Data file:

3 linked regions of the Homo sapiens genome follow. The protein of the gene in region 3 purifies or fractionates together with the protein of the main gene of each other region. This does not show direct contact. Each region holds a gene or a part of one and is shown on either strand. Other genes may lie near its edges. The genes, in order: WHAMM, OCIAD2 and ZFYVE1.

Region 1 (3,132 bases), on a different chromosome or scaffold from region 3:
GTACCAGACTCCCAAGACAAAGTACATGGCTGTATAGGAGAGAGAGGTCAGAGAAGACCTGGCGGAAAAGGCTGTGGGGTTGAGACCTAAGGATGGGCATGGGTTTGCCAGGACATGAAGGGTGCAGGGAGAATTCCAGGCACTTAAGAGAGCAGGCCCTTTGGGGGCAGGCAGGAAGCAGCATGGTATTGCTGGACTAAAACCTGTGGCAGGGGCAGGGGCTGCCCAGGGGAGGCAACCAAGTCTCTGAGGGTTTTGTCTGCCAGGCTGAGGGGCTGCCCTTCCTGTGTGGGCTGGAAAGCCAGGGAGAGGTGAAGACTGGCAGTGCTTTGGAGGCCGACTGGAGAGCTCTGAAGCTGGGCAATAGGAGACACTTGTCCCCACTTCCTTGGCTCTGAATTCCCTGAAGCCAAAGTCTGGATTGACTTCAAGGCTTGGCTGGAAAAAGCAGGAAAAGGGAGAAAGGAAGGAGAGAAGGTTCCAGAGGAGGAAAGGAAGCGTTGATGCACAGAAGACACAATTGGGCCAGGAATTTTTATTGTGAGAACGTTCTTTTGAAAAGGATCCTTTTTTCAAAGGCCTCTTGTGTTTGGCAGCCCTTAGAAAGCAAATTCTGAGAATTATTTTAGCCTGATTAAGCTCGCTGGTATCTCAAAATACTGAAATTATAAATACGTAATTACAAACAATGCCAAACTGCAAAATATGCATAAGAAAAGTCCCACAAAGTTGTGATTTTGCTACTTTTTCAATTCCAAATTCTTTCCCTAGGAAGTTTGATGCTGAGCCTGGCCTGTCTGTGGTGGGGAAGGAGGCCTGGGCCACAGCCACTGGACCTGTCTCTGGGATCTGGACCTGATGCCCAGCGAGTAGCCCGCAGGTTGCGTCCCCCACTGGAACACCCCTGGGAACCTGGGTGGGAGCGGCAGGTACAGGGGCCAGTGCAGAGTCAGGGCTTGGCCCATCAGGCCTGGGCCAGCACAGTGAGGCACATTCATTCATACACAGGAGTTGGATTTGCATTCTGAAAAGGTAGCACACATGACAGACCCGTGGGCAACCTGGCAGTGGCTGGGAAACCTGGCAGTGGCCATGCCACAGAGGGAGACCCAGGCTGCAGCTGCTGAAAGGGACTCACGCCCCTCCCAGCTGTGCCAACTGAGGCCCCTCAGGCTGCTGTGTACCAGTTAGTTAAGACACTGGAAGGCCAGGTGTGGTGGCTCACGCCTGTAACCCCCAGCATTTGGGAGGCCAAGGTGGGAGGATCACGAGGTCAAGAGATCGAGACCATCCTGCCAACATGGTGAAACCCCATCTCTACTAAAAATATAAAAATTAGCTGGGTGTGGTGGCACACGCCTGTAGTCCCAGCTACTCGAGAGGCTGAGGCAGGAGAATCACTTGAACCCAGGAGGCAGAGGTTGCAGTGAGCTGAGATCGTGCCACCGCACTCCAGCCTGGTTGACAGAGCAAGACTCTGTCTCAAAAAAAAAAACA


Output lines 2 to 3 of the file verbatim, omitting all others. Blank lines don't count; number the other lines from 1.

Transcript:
Region 1 (3,132 bases), on a different chromosome or scaffold from region 3:
GTACCAGACTCCCAAGACAAAGTACATGGCTGTATAGGAGAGAGAGGTCAGAGAAGACCTGGCGGAAAAGGCTGTGGGGTTGAGACCTAAGGATGGGCATGGGTTTGCCAGGACATGAAGGGTGCAGGGAGAATTCCAGGCACTTAAGAGAGCAGGCCCTTTGGGGGCAGGCAGGAAGCAGCATGGTATTGCTGGACTAAAACCTGTGGCAGGGGCAGGGGCTGCCCAGGGGAGGCAACCAAGTCTCTGAGGGTTTTGTCTGCCAGGCTGAGGGGCTGCCCTTCCTGTGTGGGCTGGAAAGCCAGGGAGAGGTGAAGACTGGCAGTGCTTTGGAGGCCGACTGGAGAGCTCTGAAGCTGGGCAATAGGAGACACTTGTCCCCACTTCCTTGGCTCTGAATTCCCTGAAGCCAAAGTCTGGATTGACTTCAAGGCTTGGCTGGAAAAAGCAGGAAAAGGGAGAAAGGAAGGAGAGAAGGTTCCAGAGGAGGAAAGGAAGCGTTGATGCACAGAAGACACAATTGGGCCAGGAATTTTTATTGTGAGAACGTTCTTTTGAAAAGGATCCTTTTTTCAAAGGCCTCTTGTGTTTGGCAGCCCTTAGAAAGCAAATTCTGAGAATTATTTTAGCCTGATTAAGCTCGCTGGTATCTCAAAATACTGAAATTATAAATACGTAATTACAAACAATGCCAAACTGCAAAATATGCATAAGAAAAGTCCCACAAAGTTGTGATTTTGCTACTTTTTCAATTCCAAATTCTTTCCCTAGGAAGTTTGATGCTGAGCCTGGCCTGTCTGTGGTGGGGAAGGAGGCCTGGGCCACAGCCACTGGACCTGTCTCTGGGATCTGGACCTGATGCCCAGCGAGTAGCCCGCAGGTTGCGTCCCCCACTGGAACACCCCTGGGAACCTGGGTGGGAGCGGCAGGTACAGGGGCCAGTGCAGAGTCAGGGCTTGGCCCATCAGGCCTGGGCCAGCACAGTGAGGCACATTCATTCATACACAGGAGTTGGATTTGCATTCTGAAAAGGTAGCACACATGACAGACCCGTGGGCAACCTGGCAGTGGCTGGGAAACCTGGCAGTGGCCATGCCACAGAGGGAGACCCAGGCTGCAGCTGCTGAAAGGGACTCACGCCCCTCCCAGCTGTGCCAACTGAGGCCCCTCAGGCTGCTGTGTACCAGTTAGTTAAGACACTGGAAGGCCAGGTGTGGTGGCTCACGCCTGTAACCCCCAGCATTTGGGAGGCCAAGGTGGGAGGATCACGAGGTCAAGAGATCGAGACCATCCTGCCAACATGGTGAAACCCCATCTCTACTAAAAATATAAAAATTAGCTGGGTGTGGTGGCACACGCCTGTAGTCCCAGCTACTCGAGAGGCTGAGGCAGGAGAATCACTTGAACCCAGGAGGCAGAGGTTGCAGTGAGCTGAGATCGTGCCACCGCACTCCAGCCTGGTTGACAGAGCAAGACTCTGTCTCAAAAAAAAAAACA